On a recent day before the season started, in the bunkered Milwaukee Brewers interview room deep within Miller Park, Hank the Dog was splayed by handlers on a table before a smartly-dressed team executive, surrounded by a small guard of gaudy bobblehead dolls.
A dozen members of Milwaukee’s media clustered around as it was announced that a “Bobble Hank” doll would be offered to 45,000 fans on Sept. 13.
In the first hour after the promotion was announced, the team sold an unprecedented 2,200 tickets to that game. President of baseball operations Rick Schlesinger afterward remarked on the oddness of the Days of Hank, which he entered midstream.
(Painfully, he had to announce that he had heard the fans “barking” for the result. Don’t worry. Plenty of puns to follow.)
Tyler Barnes, the Brewers media vice president, who might be called the “father of Hank,” watched from the periphery with a half smile.
He’d had his “a-Hank” moment a few weeks back.
That was when he found himself in a sporty part of Phoenix, in a year-round Halloween store. Barnes was waiting for an attendant to find the hooked pole needed to reach up a few stories and retrieve the hot dog costume that the once-battered bichon mix, now a Wisconsin media star, would wear in an Arizona re-enactment of the Brewers’ popular sausage race.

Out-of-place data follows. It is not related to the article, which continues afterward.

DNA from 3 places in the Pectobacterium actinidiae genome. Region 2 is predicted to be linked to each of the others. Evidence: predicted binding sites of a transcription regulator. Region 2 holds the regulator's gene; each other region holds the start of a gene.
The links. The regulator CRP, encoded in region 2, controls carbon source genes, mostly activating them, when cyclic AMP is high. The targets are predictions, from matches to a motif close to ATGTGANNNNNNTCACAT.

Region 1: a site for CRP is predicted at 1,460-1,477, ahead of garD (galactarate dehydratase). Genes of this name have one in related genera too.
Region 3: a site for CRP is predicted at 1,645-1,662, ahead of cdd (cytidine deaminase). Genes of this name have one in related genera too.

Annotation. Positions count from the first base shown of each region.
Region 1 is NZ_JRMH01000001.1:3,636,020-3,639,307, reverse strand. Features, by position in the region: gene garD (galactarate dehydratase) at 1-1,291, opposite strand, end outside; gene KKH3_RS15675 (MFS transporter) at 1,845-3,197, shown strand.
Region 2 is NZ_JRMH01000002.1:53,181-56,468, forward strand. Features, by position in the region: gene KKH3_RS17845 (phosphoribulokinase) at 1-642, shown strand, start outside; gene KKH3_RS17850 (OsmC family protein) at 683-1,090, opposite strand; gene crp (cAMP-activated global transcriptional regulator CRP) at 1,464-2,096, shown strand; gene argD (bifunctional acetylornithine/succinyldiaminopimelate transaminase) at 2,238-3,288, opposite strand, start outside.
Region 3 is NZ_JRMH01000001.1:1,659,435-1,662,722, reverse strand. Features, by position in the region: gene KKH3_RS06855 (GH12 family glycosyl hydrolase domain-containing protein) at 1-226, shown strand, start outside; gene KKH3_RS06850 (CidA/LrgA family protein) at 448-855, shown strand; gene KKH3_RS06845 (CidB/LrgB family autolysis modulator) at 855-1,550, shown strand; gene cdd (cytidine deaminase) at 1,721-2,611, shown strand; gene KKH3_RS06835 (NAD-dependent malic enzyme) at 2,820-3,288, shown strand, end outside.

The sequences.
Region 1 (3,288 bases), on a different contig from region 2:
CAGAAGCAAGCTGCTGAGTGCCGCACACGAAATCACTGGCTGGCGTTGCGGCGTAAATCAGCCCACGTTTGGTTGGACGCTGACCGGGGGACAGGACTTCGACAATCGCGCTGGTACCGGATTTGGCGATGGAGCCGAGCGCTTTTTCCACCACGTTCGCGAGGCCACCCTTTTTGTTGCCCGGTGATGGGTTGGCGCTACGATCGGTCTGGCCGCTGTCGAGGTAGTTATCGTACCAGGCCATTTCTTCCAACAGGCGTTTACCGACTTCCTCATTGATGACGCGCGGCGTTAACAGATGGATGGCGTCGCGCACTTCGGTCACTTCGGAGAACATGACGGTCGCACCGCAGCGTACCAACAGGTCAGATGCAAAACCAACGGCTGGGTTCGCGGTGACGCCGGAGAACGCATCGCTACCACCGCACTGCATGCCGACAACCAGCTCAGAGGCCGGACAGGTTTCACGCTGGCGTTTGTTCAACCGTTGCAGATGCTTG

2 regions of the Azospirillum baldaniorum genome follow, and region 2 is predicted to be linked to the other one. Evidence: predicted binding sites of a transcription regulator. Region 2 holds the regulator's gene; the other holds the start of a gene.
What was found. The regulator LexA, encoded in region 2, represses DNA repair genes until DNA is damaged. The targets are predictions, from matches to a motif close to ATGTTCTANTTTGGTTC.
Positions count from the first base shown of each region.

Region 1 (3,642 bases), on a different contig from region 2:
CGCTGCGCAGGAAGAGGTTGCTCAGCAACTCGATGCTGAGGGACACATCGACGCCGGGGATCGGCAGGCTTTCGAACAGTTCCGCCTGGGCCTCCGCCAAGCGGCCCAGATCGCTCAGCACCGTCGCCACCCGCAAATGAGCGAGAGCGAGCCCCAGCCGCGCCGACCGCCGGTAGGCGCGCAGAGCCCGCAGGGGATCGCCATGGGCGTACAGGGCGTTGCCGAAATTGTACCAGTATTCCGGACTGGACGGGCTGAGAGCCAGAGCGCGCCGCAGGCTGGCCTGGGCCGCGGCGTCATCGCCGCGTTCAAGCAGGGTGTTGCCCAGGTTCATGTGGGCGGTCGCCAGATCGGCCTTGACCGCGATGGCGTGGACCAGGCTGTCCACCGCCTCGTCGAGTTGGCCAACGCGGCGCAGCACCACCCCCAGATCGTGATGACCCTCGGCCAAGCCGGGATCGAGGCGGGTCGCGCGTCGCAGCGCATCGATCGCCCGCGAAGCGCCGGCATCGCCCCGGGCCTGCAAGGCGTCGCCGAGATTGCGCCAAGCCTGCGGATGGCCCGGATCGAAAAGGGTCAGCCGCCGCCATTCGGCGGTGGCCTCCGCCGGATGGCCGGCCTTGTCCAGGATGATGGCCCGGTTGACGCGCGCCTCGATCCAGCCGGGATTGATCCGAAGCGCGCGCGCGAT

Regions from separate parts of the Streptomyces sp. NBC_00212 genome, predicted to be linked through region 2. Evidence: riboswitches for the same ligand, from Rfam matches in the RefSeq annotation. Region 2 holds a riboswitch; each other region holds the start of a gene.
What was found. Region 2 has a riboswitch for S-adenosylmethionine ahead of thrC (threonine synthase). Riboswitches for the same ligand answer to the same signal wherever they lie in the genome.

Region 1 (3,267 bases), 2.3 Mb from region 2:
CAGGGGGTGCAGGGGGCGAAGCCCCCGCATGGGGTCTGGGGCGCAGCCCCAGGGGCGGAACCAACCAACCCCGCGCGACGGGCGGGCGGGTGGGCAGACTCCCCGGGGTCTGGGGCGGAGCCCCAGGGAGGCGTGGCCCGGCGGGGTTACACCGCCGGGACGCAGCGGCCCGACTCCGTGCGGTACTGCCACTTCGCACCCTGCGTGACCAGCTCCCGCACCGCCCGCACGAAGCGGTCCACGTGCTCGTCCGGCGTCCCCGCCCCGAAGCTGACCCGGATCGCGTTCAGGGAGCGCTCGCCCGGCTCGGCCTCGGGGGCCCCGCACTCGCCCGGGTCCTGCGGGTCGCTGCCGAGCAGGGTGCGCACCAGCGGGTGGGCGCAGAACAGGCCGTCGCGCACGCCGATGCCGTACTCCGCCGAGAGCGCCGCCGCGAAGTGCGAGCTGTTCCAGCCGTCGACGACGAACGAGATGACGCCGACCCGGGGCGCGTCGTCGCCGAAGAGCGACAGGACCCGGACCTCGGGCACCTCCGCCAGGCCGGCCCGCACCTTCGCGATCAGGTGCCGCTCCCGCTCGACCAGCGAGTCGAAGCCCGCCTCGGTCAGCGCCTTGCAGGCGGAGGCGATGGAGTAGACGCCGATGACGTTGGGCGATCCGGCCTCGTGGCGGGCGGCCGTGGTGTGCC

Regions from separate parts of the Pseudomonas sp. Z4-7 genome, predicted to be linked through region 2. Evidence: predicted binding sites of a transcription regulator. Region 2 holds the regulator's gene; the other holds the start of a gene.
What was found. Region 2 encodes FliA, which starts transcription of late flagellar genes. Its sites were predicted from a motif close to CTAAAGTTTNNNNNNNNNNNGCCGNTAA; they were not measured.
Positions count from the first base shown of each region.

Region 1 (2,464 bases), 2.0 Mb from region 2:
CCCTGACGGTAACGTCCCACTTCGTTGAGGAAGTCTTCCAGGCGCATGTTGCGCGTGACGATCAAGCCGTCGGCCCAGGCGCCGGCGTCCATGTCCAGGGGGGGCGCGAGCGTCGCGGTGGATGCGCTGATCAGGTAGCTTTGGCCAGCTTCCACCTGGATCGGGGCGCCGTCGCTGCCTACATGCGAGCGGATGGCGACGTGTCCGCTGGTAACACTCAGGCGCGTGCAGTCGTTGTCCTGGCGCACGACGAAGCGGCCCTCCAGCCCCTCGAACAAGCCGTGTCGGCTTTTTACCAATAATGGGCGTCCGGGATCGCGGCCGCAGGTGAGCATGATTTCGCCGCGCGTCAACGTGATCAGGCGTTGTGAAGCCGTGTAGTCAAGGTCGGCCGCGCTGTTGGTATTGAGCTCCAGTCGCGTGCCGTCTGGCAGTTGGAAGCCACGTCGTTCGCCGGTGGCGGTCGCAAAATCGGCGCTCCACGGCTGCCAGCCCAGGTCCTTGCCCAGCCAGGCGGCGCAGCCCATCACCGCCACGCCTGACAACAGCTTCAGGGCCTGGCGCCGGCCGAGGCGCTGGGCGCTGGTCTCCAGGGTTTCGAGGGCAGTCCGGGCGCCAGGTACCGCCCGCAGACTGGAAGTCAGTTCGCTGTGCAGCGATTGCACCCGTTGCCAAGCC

Back at the Brewers’ news conference, after the media horde had departed, Barnes said he had to steady himself after retrieving the hot dog costume. He was beginning to realize what he had helped to start.
Where, he asked, really not knowing the answer, does it go now?
Not even the Brewers seem to know, as the team enters uncharted territory a year after an annus horribilis of media coverage. In addition to its losing record, the team was hit by a headline-grabbing scandal involving former MVP Ryan Braun, once the face of the franchise. Braun was suspended, fined and scorned after admitting that he’d violated Major League Baseball’s anti-drug policy and used performance-enhancing drugs, then lied about it.
That story dominated the headlines last summer, but now Milwaukee is getting a far more flattering view of the franchise as Hank coverage saturates newscasts, the instruments of Journal Communications (Brewers’ broadcast partners along with Fox Sports) and local sports talk radio, where Hank mania has fomented a backlash.
The frenzy over Hank hasn’t stopped at the state’s borders. It’s spread far and wide, with no predictable media pathway. Hipster websites such as Deadspin.com and middlebrow articles in People magazine products have fueled the howl. Hank’s had his run around the social media infield, officially as #BallParkPup, but also with some admiring copycat Twitter feeds. And there’s no end in sight.